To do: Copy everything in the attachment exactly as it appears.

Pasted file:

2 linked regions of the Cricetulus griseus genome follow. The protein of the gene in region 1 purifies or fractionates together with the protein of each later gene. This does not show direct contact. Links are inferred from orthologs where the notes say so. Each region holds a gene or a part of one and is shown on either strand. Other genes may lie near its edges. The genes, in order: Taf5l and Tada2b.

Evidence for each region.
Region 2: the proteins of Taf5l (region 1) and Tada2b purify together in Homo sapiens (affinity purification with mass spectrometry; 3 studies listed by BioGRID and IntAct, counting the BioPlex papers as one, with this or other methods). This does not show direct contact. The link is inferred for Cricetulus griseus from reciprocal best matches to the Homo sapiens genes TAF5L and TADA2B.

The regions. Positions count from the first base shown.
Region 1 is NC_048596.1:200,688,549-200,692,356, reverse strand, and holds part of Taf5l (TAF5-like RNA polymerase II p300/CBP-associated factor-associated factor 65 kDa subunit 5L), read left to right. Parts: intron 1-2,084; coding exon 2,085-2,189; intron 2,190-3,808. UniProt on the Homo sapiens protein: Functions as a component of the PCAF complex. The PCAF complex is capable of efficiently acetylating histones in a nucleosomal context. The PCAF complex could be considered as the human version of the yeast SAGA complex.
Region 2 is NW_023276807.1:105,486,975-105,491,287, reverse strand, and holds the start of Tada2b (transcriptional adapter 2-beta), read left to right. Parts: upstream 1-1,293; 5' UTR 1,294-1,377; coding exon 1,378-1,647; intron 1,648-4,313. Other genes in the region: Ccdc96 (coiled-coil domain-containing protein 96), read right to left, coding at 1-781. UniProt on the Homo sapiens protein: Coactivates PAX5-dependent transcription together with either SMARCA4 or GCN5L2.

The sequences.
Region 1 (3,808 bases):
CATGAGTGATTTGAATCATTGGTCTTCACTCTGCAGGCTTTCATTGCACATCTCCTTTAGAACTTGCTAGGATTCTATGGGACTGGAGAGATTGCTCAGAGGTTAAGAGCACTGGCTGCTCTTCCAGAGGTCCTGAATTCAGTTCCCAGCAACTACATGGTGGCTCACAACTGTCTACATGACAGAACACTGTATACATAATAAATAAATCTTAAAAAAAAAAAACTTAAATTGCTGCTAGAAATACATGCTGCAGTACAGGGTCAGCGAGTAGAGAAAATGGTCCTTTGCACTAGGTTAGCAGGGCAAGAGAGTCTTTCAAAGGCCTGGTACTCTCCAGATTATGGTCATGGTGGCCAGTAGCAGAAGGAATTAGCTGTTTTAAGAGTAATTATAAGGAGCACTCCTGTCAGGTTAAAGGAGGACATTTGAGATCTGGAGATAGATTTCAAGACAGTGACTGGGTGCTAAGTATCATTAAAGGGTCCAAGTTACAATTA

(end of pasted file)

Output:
2 linked regions of the Cricetulus griseus genome follow. The protein of the gene in region 1 purifies or fractionates together with the protein of each later gene. This does not show direct contact. Links are inferred from orthologs where the notes say so. Each region holds a gene or a part of one and is shown on either strand. Other genes may lie near its edges. The genes, in order: Taf5l and Tada2b.

Evidence for each region.
Region 2: the proteins of Taf5l (region 1) and Tada2b purify together in Homo sapiens (affinity purification with mass spectrometry; 3 studies listed by BioGRID and IntAct, counting the BioPlex papers as one, with this or other methods). This does not show direct contact. The link is inferred for Cricetulus griseus from reciprocal best matches to the Homo sapiens genes TAF5L and TADA2B.

The regions. Positions count from the first base shown.
Region 1 is NC_048596.1:200,688,549-200,692,356, reverse strand, and holds part of Taf5l (TAF5-like RNA polymerase II p300/CBP-associated factor-associated factor 65 kDa subunit 5L), read left to right. Parts: intron 1-2,084; coding exon 2,085-2,189; intron 2,190-3,808. UniProt on the Homo sapiens protein: Functions as a component of the PCAF complex. The PCAF complex is capable of efficiently acetylating histones in a nucleosomal context. The PCAF complex could be considered as the human version of the yeast SAGA complex.
Region 2 is NW_023276807.1:105,486,975-105,491,287, reverse strand, and holds the start of Tada2b (transcriptional adapter 2-beta), read left to right. Parts: upstream 1-1,293; 5' UTR 1,294-1,377; coding exon 1,378-1,647; intron 1,648-4,313. Other genes in the region: Ccdc96 (coiled-coil domain-containing protein 96), read right to left, coding at 1-781. UniProt on the Homo sapiens protein: Coactivates PAX5-dependent transcription together with either SMARCA4 or GCN5L2.

The sequences.
Region 1 (3,808 bases):
CATGAGTGATTTGAATCATTGGTCTTCACTCTGCAGGCTTTCATTGCACATCTCCTTTAGAACTTGCTAGGATTCTATGGGACTGGAGAGATTGCTCAGAGGTTAAGAGCACTGGCTGCTCTTCCAGAGGTCCTGAATTCAGTTCCCAGCAACTACATGGTGGCTCACAACTGTCTACATGACAGAACACTGTATACATAATAAATAAATCTTAAAAAAAAAAAACTTAAATTGCTGCTAGAAATACATGCTGCAGTACAGGGTCAGCGAGTAGAGAAAATGGTCCTTTGCACTAGGTTAGCAGGGCAAGAGAGTCTTTCAAAGGCCTGGTACTCTCCAGATTATGGTCATGGTGGCCAGTAGCAGAAGGAATTAGCTGTTTTAAGAGTAATTATAAGGAGCACTCCTGTCAGGTTAAAGGAGGACATTTGAGATCTGGAGATAGATTTCAAGACAGTGACTGGGTGCTAAGTATCATTAAAGGGTCCAAGTTACAATTA